Free Condoms for 12-Year-Olds?
This week, the Springfield School Committee gave a first-step approval of providing their 12-year-old students with free condoms and counseling for students. And seeing as Springfield has the fourth highest teen birth rate and second highest rate of STD infection in Massachusetts, it’s easy to see why this is a good idea — but the policy has yet to pass through a second round of approvals.
To show you why I think this is a great decision, I want to tell you about British shag bands …
When I was first teaching high school students back in the U.K., the students were wearing these “shag bands”. (“Shag,” as Austin Powers fans will know, is Brit slang for having sex). Shag bands were thin, plastic bracelets that came in an array of colors. Each eleven or twelve year old student — usually the girls — would wear, say, five or more.
Well, during this fad, I was a new teacher, so I was thrown when I kept finding broken colored bands on the floor at the end of class. When I asked a colleague what they were, he told me the rules of this horrible game: if a boy breaks a girl’s shag band, he explained, she has to sleep with him.
You can imagine my panic! I began to ban shag bands, and so did other teachers. But we started finding them on the playground, on the street, in the bathrooms, in the hallway, always snapped. When the students couldn’t play in the classroom any more, they took the game elsewhere. Did every broken shag band result in sex? I hope not, but I wouldn’t be surprised.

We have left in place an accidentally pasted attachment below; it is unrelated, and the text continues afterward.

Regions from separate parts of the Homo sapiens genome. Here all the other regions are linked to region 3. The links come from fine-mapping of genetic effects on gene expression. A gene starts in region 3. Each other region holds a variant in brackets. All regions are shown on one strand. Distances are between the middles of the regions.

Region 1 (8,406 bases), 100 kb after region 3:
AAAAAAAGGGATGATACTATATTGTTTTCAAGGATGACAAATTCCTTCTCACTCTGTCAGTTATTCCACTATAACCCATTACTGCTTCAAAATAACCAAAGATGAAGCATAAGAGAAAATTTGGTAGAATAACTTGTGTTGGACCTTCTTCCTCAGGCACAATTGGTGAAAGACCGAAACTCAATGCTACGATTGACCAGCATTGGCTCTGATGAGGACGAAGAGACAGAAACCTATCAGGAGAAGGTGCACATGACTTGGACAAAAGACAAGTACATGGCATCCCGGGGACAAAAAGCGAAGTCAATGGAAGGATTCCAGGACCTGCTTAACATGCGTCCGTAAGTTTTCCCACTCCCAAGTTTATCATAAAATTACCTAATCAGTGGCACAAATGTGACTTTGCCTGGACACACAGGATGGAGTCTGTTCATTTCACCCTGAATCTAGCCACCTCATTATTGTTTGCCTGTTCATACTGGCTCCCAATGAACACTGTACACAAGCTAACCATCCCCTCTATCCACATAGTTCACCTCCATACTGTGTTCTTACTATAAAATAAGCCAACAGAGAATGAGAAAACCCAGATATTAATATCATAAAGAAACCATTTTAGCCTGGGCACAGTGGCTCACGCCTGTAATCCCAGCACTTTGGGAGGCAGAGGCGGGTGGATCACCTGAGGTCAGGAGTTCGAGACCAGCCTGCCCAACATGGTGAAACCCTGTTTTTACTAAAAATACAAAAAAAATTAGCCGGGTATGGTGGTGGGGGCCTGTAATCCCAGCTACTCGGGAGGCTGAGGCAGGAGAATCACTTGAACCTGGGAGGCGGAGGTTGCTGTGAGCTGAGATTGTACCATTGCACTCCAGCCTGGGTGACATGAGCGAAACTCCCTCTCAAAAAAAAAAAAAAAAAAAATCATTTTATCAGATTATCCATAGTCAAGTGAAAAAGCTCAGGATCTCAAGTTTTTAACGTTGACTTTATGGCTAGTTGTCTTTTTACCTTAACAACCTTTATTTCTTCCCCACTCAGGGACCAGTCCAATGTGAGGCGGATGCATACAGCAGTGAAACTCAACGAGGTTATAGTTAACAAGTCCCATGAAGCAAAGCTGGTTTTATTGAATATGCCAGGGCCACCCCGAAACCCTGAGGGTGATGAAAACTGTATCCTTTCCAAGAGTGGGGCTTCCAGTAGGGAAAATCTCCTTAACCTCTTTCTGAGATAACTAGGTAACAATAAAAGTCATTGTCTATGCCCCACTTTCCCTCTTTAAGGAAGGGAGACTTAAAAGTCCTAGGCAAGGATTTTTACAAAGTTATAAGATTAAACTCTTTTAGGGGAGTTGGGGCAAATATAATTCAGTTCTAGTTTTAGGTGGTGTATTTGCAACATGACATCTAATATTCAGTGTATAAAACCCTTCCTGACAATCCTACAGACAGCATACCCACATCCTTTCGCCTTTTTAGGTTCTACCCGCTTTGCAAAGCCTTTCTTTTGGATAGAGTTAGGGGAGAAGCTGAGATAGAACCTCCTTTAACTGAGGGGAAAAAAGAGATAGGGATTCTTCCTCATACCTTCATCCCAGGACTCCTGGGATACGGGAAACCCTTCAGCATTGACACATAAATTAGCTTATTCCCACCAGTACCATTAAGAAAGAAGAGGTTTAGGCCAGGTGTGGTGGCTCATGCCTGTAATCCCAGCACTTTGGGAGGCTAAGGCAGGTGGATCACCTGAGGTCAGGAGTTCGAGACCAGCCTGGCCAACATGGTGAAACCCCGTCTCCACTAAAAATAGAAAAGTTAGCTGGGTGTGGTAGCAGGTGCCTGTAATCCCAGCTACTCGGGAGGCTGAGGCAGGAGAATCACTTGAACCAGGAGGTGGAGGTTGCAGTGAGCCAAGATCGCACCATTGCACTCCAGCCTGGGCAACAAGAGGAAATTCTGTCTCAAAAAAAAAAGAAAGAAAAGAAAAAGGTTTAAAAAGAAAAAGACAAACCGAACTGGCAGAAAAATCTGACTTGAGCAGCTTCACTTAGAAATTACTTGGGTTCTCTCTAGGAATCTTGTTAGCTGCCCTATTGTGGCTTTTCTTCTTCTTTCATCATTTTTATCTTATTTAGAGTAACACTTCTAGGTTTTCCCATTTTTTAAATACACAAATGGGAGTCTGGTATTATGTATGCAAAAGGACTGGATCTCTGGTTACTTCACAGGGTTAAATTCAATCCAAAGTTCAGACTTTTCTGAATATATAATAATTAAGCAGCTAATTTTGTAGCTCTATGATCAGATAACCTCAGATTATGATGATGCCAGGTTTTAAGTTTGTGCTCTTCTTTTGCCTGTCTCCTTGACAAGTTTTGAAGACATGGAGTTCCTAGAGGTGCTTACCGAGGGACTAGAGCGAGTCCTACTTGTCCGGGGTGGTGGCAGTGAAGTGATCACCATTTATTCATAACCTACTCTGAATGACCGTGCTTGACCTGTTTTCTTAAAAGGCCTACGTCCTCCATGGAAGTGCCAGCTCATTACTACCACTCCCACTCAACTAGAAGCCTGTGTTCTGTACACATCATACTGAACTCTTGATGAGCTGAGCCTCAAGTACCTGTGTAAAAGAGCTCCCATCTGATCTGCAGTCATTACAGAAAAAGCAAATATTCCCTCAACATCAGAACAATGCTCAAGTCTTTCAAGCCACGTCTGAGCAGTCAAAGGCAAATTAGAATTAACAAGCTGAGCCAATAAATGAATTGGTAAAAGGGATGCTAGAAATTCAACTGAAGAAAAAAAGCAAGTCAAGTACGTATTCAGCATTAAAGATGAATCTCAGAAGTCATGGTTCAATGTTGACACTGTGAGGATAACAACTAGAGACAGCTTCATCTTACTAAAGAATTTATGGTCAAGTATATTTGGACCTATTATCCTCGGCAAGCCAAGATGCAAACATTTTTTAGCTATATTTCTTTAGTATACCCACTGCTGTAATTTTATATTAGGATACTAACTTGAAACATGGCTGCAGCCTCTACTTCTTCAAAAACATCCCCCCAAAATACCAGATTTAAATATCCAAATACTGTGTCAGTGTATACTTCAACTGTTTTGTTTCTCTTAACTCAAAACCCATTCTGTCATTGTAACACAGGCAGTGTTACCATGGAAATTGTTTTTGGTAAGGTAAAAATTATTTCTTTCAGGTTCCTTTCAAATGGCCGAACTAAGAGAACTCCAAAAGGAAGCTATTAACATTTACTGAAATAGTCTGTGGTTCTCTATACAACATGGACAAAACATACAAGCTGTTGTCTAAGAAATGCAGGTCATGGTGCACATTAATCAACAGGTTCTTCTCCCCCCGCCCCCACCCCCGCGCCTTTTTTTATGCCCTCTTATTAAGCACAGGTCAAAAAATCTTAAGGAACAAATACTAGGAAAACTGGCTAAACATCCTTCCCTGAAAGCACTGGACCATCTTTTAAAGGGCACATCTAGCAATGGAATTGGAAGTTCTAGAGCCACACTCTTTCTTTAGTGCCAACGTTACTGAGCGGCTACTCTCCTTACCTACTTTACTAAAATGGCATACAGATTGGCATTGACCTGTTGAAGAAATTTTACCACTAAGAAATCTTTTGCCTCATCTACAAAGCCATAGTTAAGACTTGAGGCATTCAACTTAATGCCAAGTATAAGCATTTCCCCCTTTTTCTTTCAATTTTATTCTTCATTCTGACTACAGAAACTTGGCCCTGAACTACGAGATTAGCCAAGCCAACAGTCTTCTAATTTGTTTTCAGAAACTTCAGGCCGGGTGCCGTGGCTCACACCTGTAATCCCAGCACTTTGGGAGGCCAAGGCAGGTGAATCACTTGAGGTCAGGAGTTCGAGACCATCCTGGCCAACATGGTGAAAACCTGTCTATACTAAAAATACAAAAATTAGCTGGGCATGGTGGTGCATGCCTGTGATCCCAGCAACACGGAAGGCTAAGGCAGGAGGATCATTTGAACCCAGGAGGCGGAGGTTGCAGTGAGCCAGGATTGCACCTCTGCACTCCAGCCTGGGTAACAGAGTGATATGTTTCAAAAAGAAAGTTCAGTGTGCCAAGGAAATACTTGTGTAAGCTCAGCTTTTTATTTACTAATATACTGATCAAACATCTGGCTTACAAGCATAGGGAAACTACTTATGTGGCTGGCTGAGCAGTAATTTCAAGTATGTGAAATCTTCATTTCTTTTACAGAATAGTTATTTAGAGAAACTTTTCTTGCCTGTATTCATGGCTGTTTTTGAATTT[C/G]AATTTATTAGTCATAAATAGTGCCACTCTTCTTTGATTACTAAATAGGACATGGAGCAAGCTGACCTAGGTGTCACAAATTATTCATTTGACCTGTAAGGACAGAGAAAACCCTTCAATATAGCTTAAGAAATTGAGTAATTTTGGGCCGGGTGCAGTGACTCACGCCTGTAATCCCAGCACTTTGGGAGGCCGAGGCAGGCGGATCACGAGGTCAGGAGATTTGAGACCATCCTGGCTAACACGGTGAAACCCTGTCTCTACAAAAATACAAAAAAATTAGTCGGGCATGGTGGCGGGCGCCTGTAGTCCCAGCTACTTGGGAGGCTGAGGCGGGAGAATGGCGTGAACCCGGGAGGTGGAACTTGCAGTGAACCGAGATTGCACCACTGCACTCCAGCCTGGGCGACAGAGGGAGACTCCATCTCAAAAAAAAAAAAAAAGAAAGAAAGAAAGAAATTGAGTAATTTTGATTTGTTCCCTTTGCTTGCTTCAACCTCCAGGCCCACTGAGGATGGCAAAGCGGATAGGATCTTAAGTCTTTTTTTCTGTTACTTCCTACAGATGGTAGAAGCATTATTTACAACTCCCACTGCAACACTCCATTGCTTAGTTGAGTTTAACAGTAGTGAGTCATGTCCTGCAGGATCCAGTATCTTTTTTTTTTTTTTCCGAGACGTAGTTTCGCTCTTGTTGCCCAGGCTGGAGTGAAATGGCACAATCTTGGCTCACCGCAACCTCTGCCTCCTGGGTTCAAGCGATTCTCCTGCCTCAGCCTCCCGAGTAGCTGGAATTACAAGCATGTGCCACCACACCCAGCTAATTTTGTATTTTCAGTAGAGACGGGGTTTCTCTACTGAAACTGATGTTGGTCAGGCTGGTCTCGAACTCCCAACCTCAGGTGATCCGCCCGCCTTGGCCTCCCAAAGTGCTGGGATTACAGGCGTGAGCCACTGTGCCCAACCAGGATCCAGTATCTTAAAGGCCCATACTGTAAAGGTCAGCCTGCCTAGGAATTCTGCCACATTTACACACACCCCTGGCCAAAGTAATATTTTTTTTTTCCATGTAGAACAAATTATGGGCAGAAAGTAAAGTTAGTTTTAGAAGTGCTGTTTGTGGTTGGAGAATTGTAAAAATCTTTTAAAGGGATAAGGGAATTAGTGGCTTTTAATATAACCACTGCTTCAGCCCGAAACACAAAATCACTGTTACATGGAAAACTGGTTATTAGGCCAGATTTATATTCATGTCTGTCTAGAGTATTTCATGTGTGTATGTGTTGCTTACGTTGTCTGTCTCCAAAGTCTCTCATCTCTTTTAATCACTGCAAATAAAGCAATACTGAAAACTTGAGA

Do we want 12-year-olds to not have sex? Whatever our answer, it’s a moot point. Twelve-year-olds will have sex. They’ll have sex because, at their age, it’s taboo. They’ll have sex because they want to be adults. They’ll have sex because they’re rebels. They’ll do it because they’re studying Shakespeare’s Romeo and Juliet, in which the star-crossed lovers who’d also be underage today, have sex that changes their lives. And what do responsible adults do when they have sex?
They take precautions.
Our kids are not yet adults. So when they have sex — which they do and will — they need some adult support. That said, do we want them to have access to condoms and counseling? A big “Yes, please.”
So, thank you, Springfield. I applaud you.